7. Social Landing Pages Report
Google Analytics is good at recognizing social traffic sources. By looking at the Social Landing Pages Report (Acquisition > Social > Landing Pages), you can see which of your posts are being shared, and on what platforms they’re being shared.
Why it matters: This report helps you find popular posts already picking up on social media that can be amplified through ads or promotion. By searching Twitter (with the full URL), or by using a product like Buzzsumo, you can find your blog’s promoters – people who enjoyed your content enough to share it on social media. We had good successes reaching out to sharers after publishing new content. Chances are, if they were interested in your previous post, they may be interested in your next post if the topic is similar.
Google Analytics for Bloggers: Conversion Reports
8. Goal Flow Report
Google Analytics Goals are really powerful. ? Once setup, they can be used to identify the best paths to promote your objectives. Whether your main goal is sales, email signups, reachouts, a certain number of pageviews per session or a certain duration of session, you can visualize and analyze Goal performance using the Goal Flow Report (Conversions > Goals > Goal Flow).
Why it matters: The Goal Flow Report helps you understand which paths have been the most effective in terms of Goal completion. The report can help you find ways to influence the actions taken by your visitors. It can also help you breakdown Goal behavior by traffic source, landing page, and a variety of other dimensions.
Google Analytics for Bloggers: Retention Reports
9. New vs Returning Visitors Report
The New vs Returning Visitors Report (Audience > Behavior > New vs Returning) helps you understand whether you’re actually building a retained readership, or visitors are just passing by, and never coming back. It’s a simple report that helps you compare the behavior of returning and new visitors to your site.
Why it matters: You need retention to truly grow your audience. By analyzing the breakdown of New vs Returning visitors, and comparing performance month over month, you’ll see whether or not your core readership is growing. Analyzing the two segments may also help you discover behaviors and actions leading to engagement and retention.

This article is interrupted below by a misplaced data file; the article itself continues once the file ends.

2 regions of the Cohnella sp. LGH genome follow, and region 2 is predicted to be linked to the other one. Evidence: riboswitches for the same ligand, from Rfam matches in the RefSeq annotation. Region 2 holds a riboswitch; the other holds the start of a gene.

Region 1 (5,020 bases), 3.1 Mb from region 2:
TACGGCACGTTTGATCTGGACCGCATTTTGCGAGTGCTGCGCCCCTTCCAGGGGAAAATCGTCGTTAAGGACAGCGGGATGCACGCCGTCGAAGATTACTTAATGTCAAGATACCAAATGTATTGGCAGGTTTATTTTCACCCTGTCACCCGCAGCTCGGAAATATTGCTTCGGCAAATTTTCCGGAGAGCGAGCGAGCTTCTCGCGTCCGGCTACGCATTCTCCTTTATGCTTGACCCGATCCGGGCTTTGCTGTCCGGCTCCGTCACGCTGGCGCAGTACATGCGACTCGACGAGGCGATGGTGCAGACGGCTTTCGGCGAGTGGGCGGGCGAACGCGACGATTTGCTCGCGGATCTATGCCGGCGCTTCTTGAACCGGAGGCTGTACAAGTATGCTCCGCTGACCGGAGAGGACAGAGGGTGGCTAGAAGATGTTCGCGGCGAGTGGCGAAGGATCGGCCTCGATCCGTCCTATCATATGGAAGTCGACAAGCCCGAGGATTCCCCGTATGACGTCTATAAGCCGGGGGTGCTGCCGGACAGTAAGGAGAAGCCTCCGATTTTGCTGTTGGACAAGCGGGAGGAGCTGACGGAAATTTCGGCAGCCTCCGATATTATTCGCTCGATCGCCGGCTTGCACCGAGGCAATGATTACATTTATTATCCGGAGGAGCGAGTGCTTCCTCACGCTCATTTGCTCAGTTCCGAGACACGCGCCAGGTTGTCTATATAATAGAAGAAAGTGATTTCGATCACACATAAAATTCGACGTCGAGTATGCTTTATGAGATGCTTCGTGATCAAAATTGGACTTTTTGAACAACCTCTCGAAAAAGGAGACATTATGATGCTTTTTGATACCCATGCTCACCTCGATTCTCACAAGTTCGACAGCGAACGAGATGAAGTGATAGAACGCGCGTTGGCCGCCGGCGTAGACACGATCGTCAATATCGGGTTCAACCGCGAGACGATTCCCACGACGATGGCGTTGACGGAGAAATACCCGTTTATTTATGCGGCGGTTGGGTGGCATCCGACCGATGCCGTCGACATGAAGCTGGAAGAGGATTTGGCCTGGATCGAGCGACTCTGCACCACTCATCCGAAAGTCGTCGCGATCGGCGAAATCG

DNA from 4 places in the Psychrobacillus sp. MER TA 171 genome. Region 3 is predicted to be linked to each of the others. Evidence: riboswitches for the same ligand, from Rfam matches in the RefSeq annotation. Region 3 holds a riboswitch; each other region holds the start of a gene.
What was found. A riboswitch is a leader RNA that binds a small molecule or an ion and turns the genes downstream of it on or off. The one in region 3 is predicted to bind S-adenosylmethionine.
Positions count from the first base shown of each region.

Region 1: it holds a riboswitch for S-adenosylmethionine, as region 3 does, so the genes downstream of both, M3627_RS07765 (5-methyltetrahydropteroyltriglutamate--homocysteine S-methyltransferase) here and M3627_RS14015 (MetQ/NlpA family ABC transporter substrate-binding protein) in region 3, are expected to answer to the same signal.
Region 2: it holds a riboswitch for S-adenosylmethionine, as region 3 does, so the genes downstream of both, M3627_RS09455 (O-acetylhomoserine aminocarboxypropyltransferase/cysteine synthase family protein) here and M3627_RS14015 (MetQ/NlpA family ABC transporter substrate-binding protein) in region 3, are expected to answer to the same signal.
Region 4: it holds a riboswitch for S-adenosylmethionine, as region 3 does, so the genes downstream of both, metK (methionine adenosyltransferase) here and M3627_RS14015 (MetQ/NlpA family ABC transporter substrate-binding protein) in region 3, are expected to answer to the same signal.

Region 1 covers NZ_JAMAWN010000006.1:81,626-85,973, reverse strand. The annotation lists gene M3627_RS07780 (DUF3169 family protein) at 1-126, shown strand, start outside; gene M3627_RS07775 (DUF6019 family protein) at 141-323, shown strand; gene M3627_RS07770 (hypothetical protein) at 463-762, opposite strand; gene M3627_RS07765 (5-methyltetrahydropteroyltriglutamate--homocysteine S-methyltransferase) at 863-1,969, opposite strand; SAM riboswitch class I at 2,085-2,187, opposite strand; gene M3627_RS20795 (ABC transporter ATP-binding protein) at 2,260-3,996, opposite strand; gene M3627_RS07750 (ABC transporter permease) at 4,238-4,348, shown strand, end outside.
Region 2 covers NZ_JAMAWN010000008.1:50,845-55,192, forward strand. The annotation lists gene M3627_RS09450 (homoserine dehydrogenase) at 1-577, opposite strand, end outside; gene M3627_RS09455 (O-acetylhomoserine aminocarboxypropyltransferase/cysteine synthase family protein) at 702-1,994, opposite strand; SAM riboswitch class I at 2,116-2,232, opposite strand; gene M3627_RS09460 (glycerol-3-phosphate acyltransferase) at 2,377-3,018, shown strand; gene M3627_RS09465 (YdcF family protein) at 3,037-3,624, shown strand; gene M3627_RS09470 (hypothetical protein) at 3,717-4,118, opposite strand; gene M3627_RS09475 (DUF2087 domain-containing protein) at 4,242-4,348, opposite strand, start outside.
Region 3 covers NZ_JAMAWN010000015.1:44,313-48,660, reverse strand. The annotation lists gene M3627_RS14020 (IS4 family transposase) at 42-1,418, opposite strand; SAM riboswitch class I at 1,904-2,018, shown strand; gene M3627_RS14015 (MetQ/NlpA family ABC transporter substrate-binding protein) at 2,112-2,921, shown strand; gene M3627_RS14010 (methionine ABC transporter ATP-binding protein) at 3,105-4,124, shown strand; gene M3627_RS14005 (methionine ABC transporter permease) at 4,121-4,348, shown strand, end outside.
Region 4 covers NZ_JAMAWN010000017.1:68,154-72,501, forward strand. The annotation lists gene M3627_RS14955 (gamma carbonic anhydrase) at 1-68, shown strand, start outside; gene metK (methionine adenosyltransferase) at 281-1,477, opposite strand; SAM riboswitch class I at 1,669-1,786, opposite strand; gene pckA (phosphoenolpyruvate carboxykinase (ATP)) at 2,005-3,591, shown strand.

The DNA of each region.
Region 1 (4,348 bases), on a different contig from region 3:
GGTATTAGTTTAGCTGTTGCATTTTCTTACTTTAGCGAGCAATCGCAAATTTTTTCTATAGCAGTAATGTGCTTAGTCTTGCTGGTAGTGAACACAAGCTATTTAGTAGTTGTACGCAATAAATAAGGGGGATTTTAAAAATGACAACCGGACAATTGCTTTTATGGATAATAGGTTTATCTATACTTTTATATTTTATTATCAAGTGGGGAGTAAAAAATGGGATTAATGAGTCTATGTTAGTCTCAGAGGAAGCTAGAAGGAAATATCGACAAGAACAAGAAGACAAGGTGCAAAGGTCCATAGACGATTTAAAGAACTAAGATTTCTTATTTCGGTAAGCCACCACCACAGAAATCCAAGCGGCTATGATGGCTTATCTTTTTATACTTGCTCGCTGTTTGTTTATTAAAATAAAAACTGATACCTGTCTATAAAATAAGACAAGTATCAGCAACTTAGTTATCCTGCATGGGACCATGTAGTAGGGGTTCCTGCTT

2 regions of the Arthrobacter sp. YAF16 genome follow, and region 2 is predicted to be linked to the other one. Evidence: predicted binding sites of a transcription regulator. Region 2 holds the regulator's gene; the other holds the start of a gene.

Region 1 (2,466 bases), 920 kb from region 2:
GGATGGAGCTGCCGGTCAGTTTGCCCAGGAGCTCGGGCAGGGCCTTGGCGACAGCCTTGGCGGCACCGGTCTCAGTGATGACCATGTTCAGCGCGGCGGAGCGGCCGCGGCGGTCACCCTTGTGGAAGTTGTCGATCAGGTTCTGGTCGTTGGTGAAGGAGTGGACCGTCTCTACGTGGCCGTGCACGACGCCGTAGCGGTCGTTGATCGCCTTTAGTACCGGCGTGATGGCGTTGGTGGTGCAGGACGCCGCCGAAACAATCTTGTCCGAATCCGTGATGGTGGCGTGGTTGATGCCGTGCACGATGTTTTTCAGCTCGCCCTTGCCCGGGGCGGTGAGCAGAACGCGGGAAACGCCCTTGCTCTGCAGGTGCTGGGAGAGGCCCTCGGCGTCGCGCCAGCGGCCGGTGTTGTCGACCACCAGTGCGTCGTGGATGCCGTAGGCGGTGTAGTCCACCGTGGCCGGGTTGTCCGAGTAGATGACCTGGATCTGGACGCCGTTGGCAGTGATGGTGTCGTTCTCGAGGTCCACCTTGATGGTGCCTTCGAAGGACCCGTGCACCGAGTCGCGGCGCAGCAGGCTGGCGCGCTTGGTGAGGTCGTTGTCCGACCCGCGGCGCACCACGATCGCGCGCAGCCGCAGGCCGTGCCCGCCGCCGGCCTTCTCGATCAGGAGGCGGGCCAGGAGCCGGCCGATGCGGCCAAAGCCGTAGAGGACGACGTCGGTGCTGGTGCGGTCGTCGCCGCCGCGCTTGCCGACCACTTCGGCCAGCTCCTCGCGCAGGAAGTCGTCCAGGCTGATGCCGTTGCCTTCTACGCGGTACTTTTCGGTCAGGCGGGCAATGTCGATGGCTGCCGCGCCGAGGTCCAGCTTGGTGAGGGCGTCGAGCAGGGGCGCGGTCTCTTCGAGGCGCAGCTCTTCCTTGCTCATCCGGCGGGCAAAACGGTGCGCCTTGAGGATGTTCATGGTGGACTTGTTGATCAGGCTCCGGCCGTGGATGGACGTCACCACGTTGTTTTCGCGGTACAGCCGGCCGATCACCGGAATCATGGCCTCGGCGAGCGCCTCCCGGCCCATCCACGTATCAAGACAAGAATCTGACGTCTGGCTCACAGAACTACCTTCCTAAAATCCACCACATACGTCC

To go a bit deeper into your blog’s retention, you can use Google Analytics’ Cohort Analysis Report (Audience > Cohort Analysis):
10. Site Search Report
All it takes is a few parameters (Admin > View Settings > Site Search Settings) for Google Analytics to track your site search. Once the Site Search Report Google Analytics (Behavior > Site Search > Search Terms) is configured, you’ll be able to see search queries, and the behaviors after search. Do visitors leave? Do they read more content? Do they become more engaged? Do they signup? All those behaviors can be understood with this report.
Why it matters: Google Analytics’ Site Search Report can be really useful. It tells you what kind(s) of content visitors look for on your site, and whether or not they’re able to find it. By looking at the search terms, you can find content ideas and cross-linking opportunities. Improving your keyword structure will improve search results, retention, and engagement.
(BONUS) Google Analytics for Bloggers: Real-Time Reports
Of all the analytics platforms, Google Analytics has one of the best Real-Time analytics report (Real-Time > Overview). From this report, you’ll see the number of visitors currently on your site, where they’re coming from, and in what countries they’re located.
Why it matters: You can use real-time data to monitor traffic and acquisition sources when publishing a post or making changes to your site. By keeping an eye on traffic sources, you’ll be able to react to content and promotion opportunities. The Real-Time Report can also help you to identify issues with referrer spam and bad URLs pointing to your site.
To make real-time analytics a part of our day-to-day, we use a plugin called Visitors to monitor on-site traffic. The plugin helps us be more reactive to signups and user activity.
The Limits of Google Analytics for Bloggers
You can do everything with Google Analytics, but… as a blogger, you want to spend the bulk of your time writing content, engaging with readers, and improving key steps of your funnel. That said, it’s not because you don’t code or spend time building fancy reports, that you can’t get advanced reports.
There are a number of specialized tools – several free – that you can use to overcome certain of the limitations of Google Analytics. Now, depending on the challenges you’re facing, you may want to dive deeper into:
- Conversion funnel analysis using tools like Amplitude, Mixpanel and Hotjar;
- Scroll and click analysis using products like Hotjar, CrazyEgg and Lucky Orange;
- Social share analysis using Buzzsumo, Ahref or Sprout Social;
- Keyword and backlink analysis using Google Console, Yoast (Plugin) or SEMRush;
- Content analysis using Highlights or Atomic Reach.
These tools will help you overcome some of the limitations of Google Analytics for bloggers. Nowadays, there’s no reason to go without key reports to grow your site and content.
Get started with the above ☝️ reports, and use them to create an even more successful blog.